Friday, March 12, 2010

Archive: 'Indiana Jones And The Kingdom Of The Crystal Skull'

Movie Review
Indiana Jones and the Kingdom of the Crystal Skull (2008)

Since I'm still humming the theme song, that pretty much means I'm required to give my recommendation. Not that it's against my will, though. "Indiana Jones and the Kingdom of the Crystal Skull" (try saying the title without cracking a smile) is fantastic entertainment from start to finish. After a 19 year absence, Indiana Jones has finally returned with a grand welcoming, and it's sure not to disappoint. It was only since a couple weeks ago that I have seen the previous movies in the series, and all you can really do is compare "Crystal Skull" to the other three because they exist in a world all their own. None can rival 1981's "Raiders of the Lost Ark" because it's a stand-alone action masterpiece. And then the sequels (1984's "Temple of Doom" and 1989's "Last Crusade") drop off from there. So where does that leave this latest installment?

It's a reinvigoration of what we've come to know and love from the series. It's a throwback to the classic adventure genre, a genre which Steven Spielberg and George Lucas invented in the first place. Directed by Spielberg and written by Lucas, it's apparent that these guys had no problem getting right back into things and getting the job done. They stick to the formula, and for once, sticking to the formula isn't a bad thing because they discovered that, guess what? This formula works. As Indy would say himself, it's the "same old, same old," but then again, what else would fans want coming in? The material is never going to feel fresh again so having more of the same is just fine because that entails what made the other three so great: the cheeky humor, the witty one-liners, the rip-roaring action sequences, the dazzling special effects, and the marvelous set pieces. It's old-fashioned in the very best way possible.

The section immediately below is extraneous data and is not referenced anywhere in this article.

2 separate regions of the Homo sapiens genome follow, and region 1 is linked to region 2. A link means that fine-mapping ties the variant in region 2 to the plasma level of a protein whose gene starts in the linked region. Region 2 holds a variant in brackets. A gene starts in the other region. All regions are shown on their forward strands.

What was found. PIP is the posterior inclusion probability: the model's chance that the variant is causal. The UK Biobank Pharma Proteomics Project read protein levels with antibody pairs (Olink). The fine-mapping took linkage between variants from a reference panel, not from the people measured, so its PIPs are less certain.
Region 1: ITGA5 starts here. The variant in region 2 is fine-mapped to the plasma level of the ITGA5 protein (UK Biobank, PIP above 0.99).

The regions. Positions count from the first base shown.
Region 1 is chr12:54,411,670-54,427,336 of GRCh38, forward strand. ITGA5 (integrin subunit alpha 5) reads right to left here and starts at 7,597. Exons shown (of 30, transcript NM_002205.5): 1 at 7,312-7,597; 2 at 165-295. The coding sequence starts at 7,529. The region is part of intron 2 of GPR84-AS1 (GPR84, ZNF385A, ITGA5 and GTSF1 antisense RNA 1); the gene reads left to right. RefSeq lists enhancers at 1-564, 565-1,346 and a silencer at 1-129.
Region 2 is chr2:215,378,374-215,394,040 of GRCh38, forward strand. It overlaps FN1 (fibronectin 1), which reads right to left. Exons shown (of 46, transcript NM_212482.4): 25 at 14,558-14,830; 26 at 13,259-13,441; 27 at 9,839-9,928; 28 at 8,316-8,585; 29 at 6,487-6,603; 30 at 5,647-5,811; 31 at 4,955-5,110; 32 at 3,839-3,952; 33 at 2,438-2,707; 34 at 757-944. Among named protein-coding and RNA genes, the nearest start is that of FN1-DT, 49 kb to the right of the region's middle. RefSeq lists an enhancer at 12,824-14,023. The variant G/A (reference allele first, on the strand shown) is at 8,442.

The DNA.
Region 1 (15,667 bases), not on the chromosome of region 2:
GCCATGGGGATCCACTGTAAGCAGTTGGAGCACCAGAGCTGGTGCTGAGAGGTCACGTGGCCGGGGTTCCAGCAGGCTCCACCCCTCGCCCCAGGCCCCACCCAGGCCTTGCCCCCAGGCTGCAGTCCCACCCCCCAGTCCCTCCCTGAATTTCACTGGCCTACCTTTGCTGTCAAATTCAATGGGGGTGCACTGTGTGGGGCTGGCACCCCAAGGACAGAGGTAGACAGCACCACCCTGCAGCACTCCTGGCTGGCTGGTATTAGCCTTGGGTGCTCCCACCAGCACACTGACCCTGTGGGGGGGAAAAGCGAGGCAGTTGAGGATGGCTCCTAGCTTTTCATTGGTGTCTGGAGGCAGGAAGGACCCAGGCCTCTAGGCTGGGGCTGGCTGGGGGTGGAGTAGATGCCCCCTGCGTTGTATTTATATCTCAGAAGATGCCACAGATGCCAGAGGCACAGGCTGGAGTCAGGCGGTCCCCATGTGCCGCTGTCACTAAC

Last time we saw Indy, he was riding off into the sunset with his dad. Now, he is thrust, along with the audience, into a new era filled with vile Russians of the Soviet Union and the threat of nuclear annihilation. It's 1957 in the midst of the Cold War, and Indiana Jones, played by a now graying Harrison Ford, has just been kidnapped with his sidekick, Mac (Ray Winstone), by the slinky femme fatale Irina Spalko (Cate Blanchett in a refreshingly silly role that she seems to enjoy thoroughly). She and her band of Soviet cohorts have taken Indy to a warehouse full of crates filled with ancient artifacts. The particular crate she is hunting for contains a super magnetized crystal skull that is supposedly the key to all knowledge and potential mind control.

It's much too complicated to bother explaining how uncovering this crate eventually leads Indy, Mac, Irina, and a bunch of Russians with guns up the Amazon River. Along the way, Indy meets a biker kid who repeatedly slicks his hair back with a comb named Mutt (Shia LaBeouf, who gives some kick). He wants Indy to help him find his kidnapped mother, who is somehow linked to the mysterious skull. Later in the journey, we find out that Mutt's mother just so happens to be Marion Ravenwood, Indy's girlfriend from the very first movie. She is yet again played by Karen Allen who, like Harrison Ford, has aged over the years. But even in her fifties, she's still got plenty of spunk. They also gather up Professor Oxley (John Hurt), who plays the pivotal role of that one guy who knows and explains everything.